From Casetext: Smarter Legal Research

Baier v. Farmers Mut. Ins. Co.

Supreme Court of Wisconsin
Nov 28, 1961
112 N.W.2d 197 (Wis. 1961)


November 2, 1961 —

November 28, 1961.

APPEAL from an order of the circuit court for Washington county: MILTON L. MEISTER, Circuit Judge. Affirmed.

For the appellants there was a brief by Marth Marth of West Bend, and oral argument by William J. Marth.

For the respondents there was a brief by Wickham, Borgelt, Skogstad Powell, attorneys, and Edmund W. Powell of counsel, all of Milwaukee, and oral argument by Edmund W. Powell.

The order from which the appeal is taken set aside a special verdict and granted defendant's motion for a new trial.

The material facts are stated in the opinion.

The action has been before us on appeal and our decision was reported in Baier v. Farmers Mut. Automobile Ins. Co. (1959), 8 Wis.2d 506, 99 N.W.2d 709. The litigation arose out of a collision at a highway intersection between the automobiles of plaintiff Mrs. Baier and defendant Laatsch. Laatsch, proceeding south, struck the car driven by Mrs. Baier who was proceeding west. Further details of the accident may be found in the report of the Baier Case, supra. By special verdict the jury found that Laatsch was not causally negligent as to speed but was causally negligent as to lookout. Mrs. Baier was found to be causally negligent as to lookout but not as to speed or in failure to yield the right of way. The comparison of causal negligence was 30 per cent to Mrs. Baier and 70 per cent to Laatsch. In Mr. Baier's action the same 10 jurors did not agree on their answers to material questions. The court granted a new trial in Mr. Baier's case on all issues. A new trial was granted in Mrs. Baier's case on the issues other than damages.

The new trials were held and in these there was no substantial variation from the first trial in the evidence concerning the collision. By a special verdict, Laatsch was found guilty of causal negligence in respect to lookout. Mrs. Baler was found guilty of causal negligence in respect to lookout but free from causal negligence in failing to yield the right of way. The comparison of causal negligence has again found 30 per cent to Mrs. Baler and 70 per cent to Mr. Laatsch.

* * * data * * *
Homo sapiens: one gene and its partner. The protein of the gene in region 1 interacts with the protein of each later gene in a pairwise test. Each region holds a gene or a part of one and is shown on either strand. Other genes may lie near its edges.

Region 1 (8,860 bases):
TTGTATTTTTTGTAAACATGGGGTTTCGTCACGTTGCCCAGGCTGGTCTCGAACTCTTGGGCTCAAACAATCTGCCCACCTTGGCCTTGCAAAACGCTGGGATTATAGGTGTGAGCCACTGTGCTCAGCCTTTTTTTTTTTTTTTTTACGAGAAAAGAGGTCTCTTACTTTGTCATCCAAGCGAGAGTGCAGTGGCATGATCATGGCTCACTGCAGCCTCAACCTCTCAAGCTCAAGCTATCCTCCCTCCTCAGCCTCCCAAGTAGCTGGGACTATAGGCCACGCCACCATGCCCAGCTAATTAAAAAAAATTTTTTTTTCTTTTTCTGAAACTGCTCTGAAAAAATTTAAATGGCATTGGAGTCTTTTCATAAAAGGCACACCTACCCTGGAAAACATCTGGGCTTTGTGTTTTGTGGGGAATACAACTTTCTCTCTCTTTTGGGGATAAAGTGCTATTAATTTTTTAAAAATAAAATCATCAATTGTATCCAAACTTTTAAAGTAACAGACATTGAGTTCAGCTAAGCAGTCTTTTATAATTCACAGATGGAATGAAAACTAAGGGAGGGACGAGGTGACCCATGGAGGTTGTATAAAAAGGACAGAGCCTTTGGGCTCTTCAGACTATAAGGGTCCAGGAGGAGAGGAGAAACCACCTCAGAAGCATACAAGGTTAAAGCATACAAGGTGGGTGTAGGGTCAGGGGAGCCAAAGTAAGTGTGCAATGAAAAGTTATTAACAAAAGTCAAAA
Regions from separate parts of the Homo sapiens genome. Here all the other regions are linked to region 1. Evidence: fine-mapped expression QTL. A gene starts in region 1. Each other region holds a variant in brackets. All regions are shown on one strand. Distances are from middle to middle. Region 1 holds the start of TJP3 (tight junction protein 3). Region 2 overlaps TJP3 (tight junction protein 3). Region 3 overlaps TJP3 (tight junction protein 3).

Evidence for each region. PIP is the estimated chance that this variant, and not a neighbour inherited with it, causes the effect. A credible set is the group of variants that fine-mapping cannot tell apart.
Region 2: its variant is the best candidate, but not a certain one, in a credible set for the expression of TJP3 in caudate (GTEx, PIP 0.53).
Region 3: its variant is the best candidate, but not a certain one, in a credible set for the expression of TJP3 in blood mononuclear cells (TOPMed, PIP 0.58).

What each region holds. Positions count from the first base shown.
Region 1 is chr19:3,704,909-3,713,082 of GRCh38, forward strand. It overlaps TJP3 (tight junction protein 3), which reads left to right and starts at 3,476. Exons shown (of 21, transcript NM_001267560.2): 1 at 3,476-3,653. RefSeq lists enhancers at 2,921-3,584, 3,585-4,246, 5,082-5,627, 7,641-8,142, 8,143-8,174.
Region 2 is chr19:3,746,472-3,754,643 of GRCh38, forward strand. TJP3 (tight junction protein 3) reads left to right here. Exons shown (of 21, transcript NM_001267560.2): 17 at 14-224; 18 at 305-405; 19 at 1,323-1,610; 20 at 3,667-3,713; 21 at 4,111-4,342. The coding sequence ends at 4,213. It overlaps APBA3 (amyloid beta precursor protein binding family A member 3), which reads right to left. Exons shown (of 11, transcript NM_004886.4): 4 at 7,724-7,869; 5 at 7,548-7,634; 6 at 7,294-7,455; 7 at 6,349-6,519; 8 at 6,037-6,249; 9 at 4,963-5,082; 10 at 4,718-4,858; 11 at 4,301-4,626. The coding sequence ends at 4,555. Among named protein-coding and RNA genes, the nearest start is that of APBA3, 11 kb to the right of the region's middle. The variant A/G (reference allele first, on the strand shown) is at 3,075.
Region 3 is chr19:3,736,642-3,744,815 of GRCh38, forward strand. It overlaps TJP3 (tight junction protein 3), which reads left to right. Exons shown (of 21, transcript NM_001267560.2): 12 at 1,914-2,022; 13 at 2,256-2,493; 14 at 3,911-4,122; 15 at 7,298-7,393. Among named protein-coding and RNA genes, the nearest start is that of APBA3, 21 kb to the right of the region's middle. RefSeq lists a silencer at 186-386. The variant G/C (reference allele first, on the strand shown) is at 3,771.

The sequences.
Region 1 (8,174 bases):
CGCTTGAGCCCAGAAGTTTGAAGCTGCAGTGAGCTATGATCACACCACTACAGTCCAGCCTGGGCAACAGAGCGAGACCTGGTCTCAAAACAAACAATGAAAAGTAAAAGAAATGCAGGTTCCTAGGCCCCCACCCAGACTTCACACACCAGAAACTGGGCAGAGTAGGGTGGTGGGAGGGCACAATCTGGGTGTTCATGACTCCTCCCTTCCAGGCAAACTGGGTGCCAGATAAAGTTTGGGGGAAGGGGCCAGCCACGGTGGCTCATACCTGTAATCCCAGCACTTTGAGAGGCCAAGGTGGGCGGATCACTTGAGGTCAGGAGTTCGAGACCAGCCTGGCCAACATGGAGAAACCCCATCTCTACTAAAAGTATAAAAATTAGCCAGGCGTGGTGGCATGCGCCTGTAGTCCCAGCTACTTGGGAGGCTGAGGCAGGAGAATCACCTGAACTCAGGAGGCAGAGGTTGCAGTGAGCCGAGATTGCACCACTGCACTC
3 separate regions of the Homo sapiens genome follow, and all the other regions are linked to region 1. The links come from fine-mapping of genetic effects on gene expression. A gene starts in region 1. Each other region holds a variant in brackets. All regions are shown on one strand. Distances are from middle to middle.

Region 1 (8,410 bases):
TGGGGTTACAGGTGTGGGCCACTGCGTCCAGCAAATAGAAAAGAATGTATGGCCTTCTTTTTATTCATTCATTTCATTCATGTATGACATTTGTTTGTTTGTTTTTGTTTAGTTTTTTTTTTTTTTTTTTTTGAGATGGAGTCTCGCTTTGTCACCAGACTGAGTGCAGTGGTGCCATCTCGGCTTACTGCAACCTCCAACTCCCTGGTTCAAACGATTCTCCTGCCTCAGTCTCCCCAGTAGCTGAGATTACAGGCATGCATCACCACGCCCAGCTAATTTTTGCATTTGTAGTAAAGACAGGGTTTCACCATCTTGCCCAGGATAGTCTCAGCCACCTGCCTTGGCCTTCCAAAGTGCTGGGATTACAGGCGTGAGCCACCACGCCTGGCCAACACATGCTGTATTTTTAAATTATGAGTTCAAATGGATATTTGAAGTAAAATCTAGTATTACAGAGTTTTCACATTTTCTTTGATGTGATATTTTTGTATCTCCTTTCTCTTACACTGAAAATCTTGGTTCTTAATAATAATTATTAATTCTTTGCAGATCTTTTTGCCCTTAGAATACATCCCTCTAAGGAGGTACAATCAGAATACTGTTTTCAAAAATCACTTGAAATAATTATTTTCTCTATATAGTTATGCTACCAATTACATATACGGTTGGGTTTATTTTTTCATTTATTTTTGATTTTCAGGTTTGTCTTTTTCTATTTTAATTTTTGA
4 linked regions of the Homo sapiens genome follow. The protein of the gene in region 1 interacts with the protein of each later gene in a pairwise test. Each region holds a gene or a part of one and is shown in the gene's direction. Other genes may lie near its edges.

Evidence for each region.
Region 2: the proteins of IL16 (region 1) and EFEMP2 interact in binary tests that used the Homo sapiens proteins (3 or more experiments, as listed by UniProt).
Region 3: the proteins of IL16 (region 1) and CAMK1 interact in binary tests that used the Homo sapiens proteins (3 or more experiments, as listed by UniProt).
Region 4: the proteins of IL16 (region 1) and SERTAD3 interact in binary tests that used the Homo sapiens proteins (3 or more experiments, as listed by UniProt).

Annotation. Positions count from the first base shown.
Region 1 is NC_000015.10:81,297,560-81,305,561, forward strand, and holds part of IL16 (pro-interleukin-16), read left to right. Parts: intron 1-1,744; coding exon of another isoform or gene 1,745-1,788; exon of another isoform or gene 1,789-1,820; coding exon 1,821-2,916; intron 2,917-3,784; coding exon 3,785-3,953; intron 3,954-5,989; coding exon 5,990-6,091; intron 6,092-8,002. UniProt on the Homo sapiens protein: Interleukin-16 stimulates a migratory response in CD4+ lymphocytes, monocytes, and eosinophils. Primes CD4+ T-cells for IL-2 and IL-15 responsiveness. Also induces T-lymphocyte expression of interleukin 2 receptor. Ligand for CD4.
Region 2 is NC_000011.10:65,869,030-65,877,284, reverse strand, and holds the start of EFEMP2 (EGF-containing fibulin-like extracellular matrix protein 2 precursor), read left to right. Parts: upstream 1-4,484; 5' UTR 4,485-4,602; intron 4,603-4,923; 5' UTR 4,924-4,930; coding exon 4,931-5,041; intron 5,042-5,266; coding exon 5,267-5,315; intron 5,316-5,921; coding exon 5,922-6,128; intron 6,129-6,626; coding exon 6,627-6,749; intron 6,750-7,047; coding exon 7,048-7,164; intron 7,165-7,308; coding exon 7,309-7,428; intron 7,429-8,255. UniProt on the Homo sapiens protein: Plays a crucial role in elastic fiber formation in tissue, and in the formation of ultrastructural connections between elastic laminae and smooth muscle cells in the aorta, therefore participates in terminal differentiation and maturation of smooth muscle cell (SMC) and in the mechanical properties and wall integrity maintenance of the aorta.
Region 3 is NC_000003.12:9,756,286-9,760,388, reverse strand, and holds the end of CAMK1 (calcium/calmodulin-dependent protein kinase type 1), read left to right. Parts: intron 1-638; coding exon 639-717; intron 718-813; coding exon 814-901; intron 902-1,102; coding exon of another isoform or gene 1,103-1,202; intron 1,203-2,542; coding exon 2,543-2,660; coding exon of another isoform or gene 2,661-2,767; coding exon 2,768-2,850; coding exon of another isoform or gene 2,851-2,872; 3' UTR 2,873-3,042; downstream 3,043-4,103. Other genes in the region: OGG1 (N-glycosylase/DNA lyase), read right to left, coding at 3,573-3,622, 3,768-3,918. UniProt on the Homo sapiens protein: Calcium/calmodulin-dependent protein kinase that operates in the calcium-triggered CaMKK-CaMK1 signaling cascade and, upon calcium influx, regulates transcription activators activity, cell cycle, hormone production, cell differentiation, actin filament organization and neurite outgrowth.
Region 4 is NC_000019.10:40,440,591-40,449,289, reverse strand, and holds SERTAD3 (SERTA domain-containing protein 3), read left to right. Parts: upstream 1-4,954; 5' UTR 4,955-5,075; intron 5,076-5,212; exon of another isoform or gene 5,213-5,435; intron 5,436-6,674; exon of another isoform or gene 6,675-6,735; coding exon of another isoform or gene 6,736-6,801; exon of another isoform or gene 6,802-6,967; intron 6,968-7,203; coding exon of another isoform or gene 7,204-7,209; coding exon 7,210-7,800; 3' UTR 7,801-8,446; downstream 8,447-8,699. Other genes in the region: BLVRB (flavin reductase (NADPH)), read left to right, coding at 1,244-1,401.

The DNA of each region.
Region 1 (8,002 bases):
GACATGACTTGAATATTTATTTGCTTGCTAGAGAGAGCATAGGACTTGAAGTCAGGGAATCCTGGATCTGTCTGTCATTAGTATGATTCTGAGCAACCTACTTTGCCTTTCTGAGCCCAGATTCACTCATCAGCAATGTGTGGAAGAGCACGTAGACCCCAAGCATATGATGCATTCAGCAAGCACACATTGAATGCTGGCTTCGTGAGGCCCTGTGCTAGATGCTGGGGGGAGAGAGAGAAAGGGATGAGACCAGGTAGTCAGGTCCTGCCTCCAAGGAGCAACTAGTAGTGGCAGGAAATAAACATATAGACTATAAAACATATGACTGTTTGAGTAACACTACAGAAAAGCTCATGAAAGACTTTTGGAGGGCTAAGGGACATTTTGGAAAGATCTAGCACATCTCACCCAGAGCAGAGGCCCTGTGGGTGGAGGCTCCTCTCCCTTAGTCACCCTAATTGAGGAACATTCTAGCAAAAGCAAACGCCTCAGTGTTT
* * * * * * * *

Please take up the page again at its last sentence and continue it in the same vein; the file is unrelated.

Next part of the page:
In the opinion in the first appeal in 8 Wis.2d, at page 509, we held that the jury's finding that Mrs. Baler was not negligent as to yielding the right of way was inconsistent with the finding that Laatsch was not negligent as to speed. In the case at bar, the evidence pertaining to Laatsch's speed was the same as in the first trial. The trial court discovered no evidence which would sustain a finding that Laatsch was negligent as to speed and therefore did not submit a question concerning it. Therefore, the learned trial court said in his written decision, ". . . it is obvious that after having determined that the driver Laatsch was not negligent as to speed, the court should have found that the driver Baier was negligent with respect to failure to yield the right of way as a matter of law." Our own examination of the transcript of testimony confirms the trial court's conclusion. Changing the verdict's answer so as to declare Mrs. Baier's failure to yield could, of course, affect the jury's comparison of the causal negligence of the respective drivers, and this in itself requires a new trial on the cause of action of Mrs. Baler on issues other than her damages. They were not involved in the second trial.